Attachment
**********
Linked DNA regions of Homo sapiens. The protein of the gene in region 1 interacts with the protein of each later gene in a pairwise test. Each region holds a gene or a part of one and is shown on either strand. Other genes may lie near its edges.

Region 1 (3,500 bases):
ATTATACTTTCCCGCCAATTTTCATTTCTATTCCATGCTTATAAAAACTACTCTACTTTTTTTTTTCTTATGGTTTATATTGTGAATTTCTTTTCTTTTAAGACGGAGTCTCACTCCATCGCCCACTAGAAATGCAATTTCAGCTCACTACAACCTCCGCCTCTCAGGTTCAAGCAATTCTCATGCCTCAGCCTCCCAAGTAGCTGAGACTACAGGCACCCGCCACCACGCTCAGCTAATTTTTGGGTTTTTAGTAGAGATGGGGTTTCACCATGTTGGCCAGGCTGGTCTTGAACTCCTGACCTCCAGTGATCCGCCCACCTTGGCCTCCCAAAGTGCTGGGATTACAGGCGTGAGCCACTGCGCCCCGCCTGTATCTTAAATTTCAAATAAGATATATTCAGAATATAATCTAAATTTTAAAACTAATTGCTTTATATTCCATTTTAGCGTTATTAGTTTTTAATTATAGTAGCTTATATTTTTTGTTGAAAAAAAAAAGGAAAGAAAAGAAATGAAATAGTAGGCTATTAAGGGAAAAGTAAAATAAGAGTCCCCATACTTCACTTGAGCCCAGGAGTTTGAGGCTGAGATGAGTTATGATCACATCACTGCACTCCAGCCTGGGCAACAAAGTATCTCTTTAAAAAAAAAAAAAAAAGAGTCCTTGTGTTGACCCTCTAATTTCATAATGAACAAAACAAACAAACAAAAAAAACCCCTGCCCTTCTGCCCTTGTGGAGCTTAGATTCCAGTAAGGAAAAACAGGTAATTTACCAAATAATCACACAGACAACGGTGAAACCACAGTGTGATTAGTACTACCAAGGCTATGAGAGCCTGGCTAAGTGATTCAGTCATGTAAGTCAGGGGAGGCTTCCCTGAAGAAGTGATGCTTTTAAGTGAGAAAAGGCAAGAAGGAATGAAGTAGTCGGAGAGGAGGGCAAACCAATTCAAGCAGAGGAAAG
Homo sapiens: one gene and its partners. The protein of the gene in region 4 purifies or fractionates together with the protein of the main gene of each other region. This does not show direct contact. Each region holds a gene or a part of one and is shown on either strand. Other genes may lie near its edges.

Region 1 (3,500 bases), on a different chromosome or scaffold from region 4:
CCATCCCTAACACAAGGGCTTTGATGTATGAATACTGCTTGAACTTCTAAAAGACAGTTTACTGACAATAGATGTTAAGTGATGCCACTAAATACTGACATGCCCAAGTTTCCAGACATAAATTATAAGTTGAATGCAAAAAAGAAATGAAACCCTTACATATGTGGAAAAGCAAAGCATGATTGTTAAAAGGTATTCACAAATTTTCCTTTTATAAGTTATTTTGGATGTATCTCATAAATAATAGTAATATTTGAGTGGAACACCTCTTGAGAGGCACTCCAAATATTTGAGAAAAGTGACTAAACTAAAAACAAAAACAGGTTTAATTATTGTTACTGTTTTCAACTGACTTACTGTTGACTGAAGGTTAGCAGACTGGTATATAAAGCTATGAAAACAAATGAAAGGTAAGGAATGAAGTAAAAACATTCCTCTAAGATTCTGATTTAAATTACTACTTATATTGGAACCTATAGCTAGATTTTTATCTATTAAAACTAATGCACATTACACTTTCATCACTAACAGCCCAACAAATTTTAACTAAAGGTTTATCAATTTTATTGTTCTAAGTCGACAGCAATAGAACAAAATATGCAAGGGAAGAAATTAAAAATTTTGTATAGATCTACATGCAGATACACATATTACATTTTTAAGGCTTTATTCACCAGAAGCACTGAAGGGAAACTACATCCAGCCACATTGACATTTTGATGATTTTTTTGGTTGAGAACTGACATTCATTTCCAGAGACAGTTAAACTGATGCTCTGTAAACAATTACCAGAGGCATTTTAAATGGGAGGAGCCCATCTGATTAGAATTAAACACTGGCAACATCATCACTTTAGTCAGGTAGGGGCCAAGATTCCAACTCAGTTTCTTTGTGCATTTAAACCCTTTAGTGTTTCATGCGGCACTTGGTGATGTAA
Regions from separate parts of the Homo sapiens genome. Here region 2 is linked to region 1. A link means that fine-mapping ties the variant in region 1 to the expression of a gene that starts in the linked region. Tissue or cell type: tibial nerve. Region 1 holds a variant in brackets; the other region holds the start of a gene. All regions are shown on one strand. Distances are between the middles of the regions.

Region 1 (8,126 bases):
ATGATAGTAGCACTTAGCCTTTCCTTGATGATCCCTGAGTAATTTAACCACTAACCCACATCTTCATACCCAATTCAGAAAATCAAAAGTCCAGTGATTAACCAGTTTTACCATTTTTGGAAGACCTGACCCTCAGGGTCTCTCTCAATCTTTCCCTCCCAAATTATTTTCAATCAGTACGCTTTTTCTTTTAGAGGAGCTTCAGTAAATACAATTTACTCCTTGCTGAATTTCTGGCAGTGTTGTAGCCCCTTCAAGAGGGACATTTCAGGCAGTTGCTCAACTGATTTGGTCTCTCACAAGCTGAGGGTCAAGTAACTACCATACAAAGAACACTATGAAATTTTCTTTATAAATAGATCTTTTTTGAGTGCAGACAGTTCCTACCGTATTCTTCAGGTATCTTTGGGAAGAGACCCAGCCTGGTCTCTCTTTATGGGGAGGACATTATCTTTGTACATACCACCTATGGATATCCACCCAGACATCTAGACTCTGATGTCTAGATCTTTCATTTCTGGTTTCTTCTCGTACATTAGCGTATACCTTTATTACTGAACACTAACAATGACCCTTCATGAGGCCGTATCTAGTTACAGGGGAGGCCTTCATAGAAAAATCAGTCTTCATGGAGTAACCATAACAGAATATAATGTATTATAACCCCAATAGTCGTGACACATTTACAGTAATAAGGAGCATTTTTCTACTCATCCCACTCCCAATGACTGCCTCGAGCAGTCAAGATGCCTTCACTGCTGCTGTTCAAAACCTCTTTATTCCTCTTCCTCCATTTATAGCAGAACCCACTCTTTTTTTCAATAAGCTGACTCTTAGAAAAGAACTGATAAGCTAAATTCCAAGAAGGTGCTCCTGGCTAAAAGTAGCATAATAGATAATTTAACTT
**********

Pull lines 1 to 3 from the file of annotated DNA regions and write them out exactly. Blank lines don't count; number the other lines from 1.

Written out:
Linked DNA regions of Homo sapiens. The protein of the gene in region 1 interacts with the protein of each later gene in a pairwise test. Each region holds a gene or a part of one and is shown on either strand. Other genes may lie near its edges.

Region 1 (3,500 bases):
ATTATACTTTCCCGCCAATTTTCATTTCTATTCCATGCTTATAAAAACTACTCTACTTTTTTTTTTCTTATGGTTTATATTGTGAATTTCTTTTCTTTTAAGACGGAGTCTCACTCCATCGCCCACTAGAAATGCAATTTCAGCTCACTACAACCTCCGCCTCTCAGGTTCAAGCAATTCTCATGCCTCAGCCTCCCAAGTAGCTGAGACTACAGGCACCCGCCACCACGCTCAGCTAATTTTTGGGTTTTTAGTAGAGATGGGGTTTCACCATGTTGGCCAGGCTGGTCTTGAACTCCTGACCTCCAGTGATCCGCCCACCTTGGCCTCCCAAAGTGCTGGGATTACAGGCGTGAGCCACTGCGCCCCGCCTGTATCTTAAATTTCAAATAAGATATATTCAGAATATAATCTAAATTTTAAAACTAATTGCTTTATATTCCATTTTAGCGTTATTAGTTTTTAATTATAGTAGCTTATATTTTTTGTTGAAAAAAAAAAGGAAAGAAAAGAAATGAAATAGTAGGCTATTAAGGGAAAAGTAAAATAAGAGTCCCCATACTTCACTTGAGCCCAGGAGTTTGAGGCTGAGATGAGTTATGATCACATCACTGCACTCCAGCCTGGGCAACAAAGTATCTCTTTAAAAAAAAAAAAAAAAGAGTCCTTGTGTTGACCCTCTAATTTCATAATGAACAAAACAAACAAACAAAAAAAACCCCTGCCCTTCTGCCCTTGTGGAGCTTAGATTCCAGTAAGGAAAAACAGGTAATTTACCAAATAATCACACAGACAACGGTGAAACCACAGTGTGATTAGTACTACCAAGGCTATGAGAGCCTGGCTAAGTGATTCAGTCATGTAAGTCAGGGGAGGCTTCCCTGAAGAAGTGATGCTTTTAAGTGAGAAAAGGCAAGAAGGAATGAAGTAGTCGGAGAGGAGGGCAAACCAATTCAAGCAGAGGAAAG